Welcome to a new series I'm starting this year for Whiskey Pie, Random Thing. It's an easy and lazy name, I admit, but it's the only one that seems to apply. Basically, there are times when I want to write about something for this blog and it doesn't seem to fit into any of my other series, so...here we are. Random Thing is going to be just that: random things that spark my interest that I want to write about. They'll still usually be music related. Usually.
The video linked above is...well, you can go read the Pitchfork news story for that. I'll wait.
OK, back with me?
I think any hardcore, nerdy music fan eventually becomes fascinated with recording studios, specifically, recording sessions that take place in them. Yet "the studio" as a kind of myth is key to a lot of music nerd-ery, from people writing entire books about recording sessions for famous albums to people buying equipment off of eBay because it was supposedly used by such-and-such band on such-and-such song or record.
It's strange, then, that I've never been all that interested in studio stories. I don't really know what I thought Animal Collective looked like when they recorded because it never occurred to me to wonder about such a thing. Certainly I read up on albums and I enjoy studio stories but they aren't something I actively seek out or fantasize about.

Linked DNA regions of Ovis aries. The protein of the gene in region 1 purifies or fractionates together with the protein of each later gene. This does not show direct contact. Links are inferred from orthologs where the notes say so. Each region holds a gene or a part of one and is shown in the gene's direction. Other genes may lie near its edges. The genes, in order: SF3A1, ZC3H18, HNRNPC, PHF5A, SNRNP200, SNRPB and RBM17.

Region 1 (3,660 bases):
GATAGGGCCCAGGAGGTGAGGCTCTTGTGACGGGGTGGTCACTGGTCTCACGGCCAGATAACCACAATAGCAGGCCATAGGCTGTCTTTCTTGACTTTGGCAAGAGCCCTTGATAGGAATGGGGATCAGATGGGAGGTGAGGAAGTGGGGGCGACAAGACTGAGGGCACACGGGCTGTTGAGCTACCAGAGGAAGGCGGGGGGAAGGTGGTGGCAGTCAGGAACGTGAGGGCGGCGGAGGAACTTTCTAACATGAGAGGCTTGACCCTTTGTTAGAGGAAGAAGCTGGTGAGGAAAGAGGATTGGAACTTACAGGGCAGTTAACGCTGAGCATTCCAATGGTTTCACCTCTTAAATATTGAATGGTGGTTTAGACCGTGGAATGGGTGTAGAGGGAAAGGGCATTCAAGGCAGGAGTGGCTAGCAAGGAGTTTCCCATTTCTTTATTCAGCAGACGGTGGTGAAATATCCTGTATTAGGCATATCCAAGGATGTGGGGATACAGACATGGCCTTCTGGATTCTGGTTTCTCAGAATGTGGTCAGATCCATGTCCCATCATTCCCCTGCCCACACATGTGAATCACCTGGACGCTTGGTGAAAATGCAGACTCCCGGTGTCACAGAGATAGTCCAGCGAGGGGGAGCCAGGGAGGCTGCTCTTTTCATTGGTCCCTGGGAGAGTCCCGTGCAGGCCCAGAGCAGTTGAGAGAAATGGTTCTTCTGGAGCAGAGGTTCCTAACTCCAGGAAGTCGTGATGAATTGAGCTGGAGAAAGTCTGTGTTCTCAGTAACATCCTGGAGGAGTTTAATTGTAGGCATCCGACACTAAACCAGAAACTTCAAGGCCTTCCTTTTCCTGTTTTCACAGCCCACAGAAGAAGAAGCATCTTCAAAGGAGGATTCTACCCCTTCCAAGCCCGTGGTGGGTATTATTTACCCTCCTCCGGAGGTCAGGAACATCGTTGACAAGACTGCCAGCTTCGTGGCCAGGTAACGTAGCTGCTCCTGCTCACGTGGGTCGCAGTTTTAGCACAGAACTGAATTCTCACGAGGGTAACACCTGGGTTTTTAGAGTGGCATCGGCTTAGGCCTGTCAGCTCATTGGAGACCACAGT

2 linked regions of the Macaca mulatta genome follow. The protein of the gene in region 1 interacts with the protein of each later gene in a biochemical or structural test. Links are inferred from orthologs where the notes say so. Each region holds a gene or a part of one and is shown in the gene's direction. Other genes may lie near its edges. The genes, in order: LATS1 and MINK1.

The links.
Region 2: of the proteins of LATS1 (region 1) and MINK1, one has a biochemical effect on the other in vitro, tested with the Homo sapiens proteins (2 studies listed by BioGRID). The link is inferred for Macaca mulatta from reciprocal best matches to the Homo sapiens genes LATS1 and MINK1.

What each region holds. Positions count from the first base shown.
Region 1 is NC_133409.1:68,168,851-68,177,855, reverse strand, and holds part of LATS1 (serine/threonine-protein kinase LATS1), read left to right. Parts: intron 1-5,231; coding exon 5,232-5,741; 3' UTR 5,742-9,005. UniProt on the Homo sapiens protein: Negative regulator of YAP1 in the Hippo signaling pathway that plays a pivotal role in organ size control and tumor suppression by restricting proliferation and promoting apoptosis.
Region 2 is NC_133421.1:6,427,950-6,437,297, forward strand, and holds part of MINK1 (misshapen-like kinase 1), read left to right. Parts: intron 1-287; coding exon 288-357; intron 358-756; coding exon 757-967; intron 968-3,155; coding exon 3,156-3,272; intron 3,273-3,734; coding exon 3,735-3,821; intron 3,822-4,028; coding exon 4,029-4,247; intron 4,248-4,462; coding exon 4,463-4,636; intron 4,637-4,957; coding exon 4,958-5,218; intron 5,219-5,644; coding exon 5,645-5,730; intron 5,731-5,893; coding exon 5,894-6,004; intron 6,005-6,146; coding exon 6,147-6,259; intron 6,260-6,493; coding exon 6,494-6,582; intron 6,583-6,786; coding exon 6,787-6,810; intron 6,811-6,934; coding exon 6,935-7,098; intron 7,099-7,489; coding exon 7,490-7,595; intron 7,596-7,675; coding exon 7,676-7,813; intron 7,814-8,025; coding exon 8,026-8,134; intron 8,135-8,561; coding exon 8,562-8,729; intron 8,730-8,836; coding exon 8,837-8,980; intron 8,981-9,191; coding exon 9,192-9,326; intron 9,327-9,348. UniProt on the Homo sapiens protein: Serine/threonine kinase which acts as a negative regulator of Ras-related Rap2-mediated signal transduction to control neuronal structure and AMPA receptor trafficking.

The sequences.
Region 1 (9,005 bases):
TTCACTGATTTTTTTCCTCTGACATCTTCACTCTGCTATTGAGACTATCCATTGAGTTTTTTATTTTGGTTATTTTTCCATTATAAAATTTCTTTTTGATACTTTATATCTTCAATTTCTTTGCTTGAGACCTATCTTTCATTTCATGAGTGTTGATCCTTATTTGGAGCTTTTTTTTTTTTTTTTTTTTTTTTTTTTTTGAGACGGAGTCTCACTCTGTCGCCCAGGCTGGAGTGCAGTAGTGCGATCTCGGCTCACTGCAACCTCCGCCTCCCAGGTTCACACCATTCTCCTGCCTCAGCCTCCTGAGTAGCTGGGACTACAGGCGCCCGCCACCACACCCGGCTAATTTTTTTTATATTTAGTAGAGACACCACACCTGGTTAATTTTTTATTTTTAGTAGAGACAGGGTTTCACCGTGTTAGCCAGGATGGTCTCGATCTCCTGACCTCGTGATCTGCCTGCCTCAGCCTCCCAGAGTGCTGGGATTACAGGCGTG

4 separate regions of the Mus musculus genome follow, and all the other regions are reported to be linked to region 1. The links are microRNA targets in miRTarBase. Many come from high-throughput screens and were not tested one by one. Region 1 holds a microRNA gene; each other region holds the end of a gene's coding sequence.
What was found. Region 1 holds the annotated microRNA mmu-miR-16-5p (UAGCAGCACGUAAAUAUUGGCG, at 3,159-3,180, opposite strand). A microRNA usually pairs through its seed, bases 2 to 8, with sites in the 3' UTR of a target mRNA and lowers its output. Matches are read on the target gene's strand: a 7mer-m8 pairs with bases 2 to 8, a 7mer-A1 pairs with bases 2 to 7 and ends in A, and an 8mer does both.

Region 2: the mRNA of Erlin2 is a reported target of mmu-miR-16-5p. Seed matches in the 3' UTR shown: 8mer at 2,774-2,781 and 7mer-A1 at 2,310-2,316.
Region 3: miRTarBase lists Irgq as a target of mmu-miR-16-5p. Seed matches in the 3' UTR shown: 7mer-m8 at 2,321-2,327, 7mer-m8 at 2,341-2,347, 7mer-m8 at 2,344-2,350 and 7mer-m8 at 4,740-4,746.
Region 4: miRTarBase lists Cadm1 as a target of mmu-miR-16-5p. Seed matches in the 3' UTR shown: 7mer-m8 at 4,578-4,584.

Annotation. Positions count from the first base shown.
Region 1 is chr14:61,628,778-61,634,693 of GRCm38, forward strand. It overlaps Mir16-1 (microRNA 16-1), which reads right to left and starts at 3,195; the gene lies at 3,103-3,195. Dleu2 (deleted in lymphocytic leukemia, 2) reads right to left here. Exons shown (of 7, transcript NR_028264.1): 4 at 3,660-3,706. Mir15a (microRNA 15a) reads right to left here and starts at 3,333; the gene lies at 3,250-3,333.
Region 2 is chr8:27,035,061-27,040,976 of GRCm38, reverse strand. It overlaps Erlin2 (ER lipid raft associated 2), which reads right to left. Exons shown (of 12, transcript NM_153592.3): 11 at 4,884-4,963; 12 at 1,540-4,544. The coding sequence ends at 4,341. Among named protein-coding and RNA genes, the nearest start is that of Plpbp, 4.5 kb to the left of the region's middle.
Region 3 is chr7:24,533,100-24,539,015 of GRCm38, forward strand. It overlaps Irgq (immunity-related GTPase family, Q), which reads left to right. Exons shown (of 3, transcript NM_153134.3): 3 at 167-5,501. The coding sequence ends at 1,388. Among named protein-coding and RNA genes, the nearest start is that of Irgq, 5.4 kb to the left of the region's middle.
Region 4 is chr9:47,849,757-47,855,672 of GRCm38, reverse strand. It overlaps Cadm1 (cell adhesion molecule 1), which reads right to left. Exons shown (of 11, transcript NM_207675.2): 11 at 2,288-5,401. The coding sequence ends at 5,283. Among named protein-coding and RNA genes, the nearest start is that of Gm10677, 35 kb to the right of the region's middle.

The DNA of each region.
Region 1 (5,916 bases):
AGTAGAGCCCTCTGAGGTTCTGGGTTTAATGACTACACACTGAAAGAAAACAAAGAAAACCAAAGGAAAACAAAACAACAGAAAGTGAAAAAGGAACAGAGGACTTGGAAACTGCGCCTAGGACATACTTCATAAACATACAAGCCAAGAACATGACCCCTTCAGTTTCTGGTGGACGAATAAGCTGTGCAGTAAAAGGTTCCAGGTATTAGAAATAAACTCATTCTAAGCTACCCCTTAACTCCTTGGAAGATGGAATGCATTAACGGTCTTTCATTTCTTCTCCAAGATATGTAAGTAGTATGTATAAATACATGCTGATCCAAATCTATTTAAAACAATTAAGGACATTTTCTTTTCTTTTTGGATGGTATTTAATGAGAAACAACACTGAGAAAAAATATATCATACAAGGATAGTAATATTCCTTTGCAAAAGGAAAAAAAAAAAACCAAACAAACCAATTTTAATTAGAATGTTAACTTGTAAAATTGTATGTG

All the same, this video is oddly fascinating to me, mostly because it's kind of shown me that it's somewhat useful to seek out those stories. I never would've thought Animal Collective recorded a lot by playing live in the same room, since their music sounds so precise and exact that I thought it must've been sculpted a sound at a time by one member at a time. This casts new light on Strawberry Jam and makes me reconsider it as a piece of music yet again. This video also helps explain why Animal Collective are such a great live band because recording this record must've been as long and grueling as the practice sessions normal bands go through before heading out on tour.